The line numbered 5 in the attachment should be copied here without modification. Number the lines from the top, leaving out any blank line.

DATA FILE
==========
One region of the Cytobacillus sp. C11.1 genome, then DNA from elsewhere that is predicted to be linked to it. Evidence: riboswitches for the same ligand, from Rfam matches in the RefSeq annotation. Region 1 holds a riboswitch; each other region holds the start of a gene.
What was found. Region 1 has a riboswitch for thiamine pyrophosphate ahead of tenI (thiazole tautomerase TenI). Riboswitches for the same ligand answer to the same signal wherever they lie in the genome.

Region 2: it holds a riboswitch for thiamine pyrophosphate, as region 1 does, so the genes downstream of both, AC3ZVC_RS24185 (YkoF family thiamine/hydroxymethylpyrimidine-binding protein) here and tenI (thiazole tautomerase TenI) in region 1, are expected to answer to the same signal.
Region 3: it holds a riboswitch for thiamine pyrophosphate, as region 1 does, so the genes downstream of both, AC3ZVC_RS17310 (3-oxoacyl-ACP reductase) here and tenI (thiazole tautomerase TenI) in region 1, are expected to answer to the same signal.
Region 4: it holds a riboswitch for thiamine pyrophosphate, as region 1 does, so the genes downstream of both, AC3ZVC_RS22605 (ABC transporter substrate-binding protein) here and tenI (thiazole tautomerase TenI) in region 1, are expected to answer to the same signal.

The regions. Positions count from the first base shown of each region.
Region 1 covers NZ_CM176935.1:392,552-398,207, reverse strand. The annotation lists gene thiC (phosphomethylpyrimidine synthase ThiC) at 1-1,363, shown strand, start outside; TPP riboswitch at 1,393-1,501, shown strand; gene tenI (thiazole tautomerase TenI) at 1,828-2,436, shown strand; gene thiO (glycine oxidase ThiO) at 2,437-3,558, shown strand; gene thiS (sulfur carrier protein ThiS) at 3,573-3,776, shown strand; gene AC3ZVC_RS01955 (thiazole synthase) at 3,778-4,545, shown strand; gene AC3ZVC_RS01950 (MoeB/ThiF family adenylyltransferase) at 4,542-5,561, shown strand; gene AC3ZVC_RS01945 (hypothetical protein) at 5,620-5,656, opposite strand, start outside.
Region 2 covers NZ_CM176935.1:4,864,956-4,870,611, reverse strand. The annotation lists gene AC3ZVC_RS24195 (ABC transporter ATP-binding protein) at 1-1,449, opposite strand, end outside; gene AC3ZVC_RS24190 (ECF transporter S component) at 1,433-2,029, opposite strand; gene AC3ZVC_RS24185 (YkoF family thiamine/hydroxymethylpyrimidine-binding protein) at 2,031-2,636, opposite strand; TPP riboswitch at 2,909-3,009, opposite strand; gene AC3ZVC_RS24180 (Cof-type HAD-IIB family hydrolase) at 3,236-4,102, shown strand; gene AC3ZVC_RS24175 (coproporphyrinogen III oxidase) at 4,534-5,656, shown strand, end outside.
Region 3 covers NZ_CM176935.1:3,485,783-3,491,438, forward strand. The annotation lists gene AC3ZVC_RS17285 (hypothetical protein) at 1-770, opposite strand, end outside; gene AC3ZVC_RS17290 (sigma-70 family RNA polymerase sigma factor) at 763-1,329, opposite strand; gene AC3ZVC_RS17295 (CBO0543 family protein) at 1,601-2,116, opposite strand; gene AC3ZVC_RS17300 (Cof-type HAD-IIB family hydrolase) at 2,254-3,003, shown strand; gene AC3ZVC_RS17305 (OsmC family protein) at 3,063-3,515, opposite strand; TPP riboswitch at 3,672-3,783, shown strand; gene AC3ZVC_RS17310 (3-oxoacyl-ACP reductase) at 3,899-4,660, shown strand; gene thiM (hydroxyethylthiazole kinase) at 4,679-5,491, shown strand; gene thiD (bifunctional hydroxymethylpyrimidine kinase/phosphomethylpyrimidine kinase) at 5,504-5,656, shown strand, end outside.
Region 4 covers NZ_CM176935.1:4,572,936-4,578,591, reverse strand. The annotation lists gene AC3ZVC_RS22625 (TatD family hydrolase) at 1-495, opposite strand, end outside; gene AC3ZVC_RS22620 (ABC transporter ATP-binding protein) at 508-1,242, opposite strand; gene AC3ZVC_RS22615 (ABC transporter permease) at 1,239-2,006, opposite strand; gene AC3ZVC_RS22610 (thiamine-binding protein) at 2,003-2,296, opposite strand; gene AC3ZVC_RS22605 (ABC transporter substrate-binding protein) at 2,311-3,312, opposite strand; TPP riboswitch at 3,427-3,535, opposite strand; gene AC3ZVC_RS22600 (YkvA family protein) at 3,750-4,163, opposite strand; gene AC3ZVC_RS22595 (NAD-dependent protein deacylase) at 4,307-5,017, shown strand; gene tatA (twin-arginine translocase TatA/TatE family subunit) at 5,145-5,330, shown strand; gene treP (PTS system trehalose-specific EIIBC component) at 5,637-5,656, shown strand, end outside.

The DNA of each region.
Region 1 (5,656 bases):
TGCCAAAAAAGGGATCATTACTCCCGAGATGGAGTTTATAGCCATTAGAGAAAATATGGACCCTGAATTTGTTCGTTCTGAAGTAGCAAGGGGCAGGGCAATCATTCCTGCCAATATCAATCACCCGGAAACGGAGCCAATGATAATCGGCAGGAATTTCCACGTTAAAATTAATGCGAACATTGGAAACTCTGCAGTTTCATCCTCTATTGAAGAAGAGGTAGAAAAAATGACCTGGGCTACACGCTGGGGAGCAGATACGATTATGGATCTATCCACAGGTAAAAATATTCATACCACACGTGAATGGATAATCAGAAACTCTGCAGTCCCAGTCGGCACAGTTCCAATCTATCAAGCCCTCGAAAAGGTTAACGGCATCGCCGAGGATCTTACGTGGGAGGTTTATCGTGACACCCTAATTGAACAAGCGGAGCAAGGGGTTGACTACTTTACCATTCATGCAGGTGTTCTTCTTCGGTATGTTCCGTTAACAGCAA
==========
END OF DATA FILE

Region 4: it holds a riboswitch for thiamine pyrophosphate, as region 1 does, so the genes downstream of both, AC3ZVC_RS22605 (ABC transporter substrate-binding protein) here and tenI (thiazole tautomerase TenI) in region 1, are expected to answer to the same signal.